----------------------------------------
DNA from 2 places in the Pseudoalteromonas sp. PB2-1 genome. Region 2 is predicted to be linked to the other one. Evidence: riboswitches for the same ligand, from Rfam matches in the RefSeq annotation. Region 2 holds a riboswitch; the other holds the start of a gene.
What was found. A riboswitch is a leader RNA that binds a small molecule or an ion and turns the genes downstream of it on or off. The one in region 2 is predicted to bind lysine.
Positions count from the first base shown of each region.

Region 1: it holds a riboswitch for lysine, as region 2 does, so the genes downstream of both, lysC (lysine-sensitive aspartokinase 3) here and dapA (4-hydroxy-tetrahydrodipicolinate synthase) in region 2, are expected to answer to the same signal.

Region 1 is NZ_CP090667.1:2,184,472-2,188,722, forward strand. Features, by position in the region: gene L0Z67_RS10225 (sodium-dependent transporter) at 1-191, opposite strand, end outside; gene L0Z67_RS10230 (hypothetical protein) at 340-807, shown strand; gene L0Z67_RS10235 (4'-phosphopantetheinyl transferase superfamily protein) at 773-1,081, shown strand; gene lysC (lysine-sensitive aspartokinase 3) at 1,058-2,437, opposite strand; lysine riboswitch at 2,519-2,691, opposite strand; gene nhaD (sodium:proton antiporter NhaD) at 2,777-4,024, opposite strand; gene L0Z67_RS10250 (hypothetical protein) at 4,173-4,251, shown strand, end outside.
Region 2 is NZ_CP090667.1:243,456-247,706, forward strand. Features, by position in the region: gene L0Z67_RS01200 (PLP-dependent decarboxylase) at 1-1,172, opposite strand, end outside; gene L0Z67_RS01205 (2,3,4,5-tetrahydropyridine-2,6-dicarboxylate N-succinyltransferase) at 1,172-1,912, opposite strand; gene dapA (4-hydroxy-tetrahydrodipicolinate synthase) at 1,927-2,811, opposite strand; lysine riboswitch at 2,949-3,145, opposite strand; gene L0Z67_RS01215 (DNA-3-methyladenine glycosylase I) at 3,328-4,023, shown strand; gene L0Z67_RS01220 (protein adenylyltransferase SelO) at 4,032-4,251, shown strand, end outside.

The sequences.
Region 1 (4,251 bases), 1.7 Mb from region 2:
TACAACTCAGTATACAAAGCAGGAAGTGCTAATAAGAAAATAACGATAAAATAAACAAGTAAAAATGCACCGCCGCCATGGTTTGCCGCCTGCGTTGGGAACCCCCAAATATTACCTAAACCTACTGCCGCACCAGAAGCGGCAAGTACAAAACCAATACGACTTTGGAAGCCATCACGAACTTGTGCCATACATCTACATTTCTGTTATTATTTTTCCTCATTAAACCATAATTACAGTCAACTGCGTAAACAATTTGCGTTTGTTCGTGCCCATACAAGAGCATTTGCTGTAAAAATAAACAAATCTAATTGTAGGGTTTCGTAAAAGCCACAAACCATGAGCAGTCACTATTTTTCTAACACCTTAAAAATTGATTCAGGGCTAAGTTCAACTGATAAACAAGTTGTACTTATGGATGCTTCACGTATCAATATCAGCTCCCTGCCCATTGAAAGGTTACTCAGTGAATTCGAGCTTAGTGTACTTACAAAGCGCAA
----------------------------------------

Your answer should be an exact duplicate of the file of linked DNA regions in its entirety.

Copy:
DNA from 2 places in the Pseudoalteromonas sp. PB2-1 genome. Region 2 is predicted to be linked to the other one. Evidence: riboswitches for the same ligand, from Rfam matches in the RefSeq annotation. Region 2 holds a riboswitch; the other holds the start of a gene.
What was found. A riboswitch is a leader RNA that binds a small molecule or an ion and turns the genes downstream of it on or off. The one in region 2 is predicted to bind lysine.
Positions count from the first base shown of each region.

Region 1: it holds a riboswitch for lysine, as region 2 does, so the genes downstream of both, lysC (lysine-sensitive aspartokinase 3) here and dapA (4-hydroxy-tetrahydrodipicolinate synthase) in region 2, are expected to answer to the same signal.

Region 1 is NZ_CP090667.1:2,184,472-2,188,722, forward strand. Features, by position in the region: gene L0Z67_RS10225 (sodium-dependent transporter) at 1-191, opposite strand, end outside; gene L0Z67_RS10230 (hypothetical protein) at 340-807, shown strand; gene L0Z67_RS10235 (4'-phosphopantetheinyl transferase superfamily protein) at 773-1,081, shown strand; gene lysC (lysine-sensitive aspartokinase 3) at 1,058-2,437, opposite strand; lysine riboswitch at 2,519-2,691, opposite strand; gene nhaD (sodium:proton antiporter NhaD) at 2,777-4,024, opposite strand; gene L0Z67_RS10250 (hypothetical protein) at 4,173-4,251, shown strand, end outside.
Region 2 is NZ_CP090667.1:243,456-247,706, forward strand. Features, by position in the region: gene L0Z67_RS01200 (PLP-dependent decarboxylase) at 1-1,172, opposite strand, end outside; gene L0Z67_RS01205 (2,3,4,5-tetrahydropyridine-2,6-dicarboxylate N-succinyltransferase) at 1,172-1,912, opposite strand; gene dapA (4-hydroxy-tetrahydrodipicolinate synthase) at 1,927-2,811, opposite strand; lysine riboswitch at 2,949-3,145, opposite strand; gene L0Z67_RS01215 (DNA-3-methyladenine glycosylase I) at 3,328-4,023, shown strand; gene L0Z67_RS01220 (protein adenylyltransferase SelO) at 4,032-4,251, shown strand, end outside.

The sequences.
Region 1 (4,251 bases), 1.7 Mb from region 2:
TACAACTCAGTATACAAAGCAGGAAGTGCTAATAAGAAAATAACGATAAAATAAACAAGTAAAAATGCACCGCCGCCATGGTTTGCCGCCTGCGTTGGGAACCCCCAAATATTACCTAAACCTACTGCCGCACCAGAAGCGGCAAGTACAAAACCAATACGACTTTGGAAGCCATCACGAACTTGTGCCATACATCTACATTTCTGTTATTATTTTTCCTCATTAAACCATAATTACAGTCAACTGCGTAAACAATTTGCGTTTGTTCGTGCCCATACAAGAGCATTTGCTGTAAAAATAAACAAATCTAATTGTAGGGTTTCGTAAAAGCCACAAACCATGAGCAGTCACTATTTTTCTAACACCTTAAAAATTGATTCAGGGCTAAGTTCAACTGATAAACAAGTTGTACTTATGGATGCTTCACGTATCAATATCAGCTCCCTGCCCATTGAAAGGTTACTCAGTGAATTCGAGCTTAGTGTACTTACAAAGCGCAA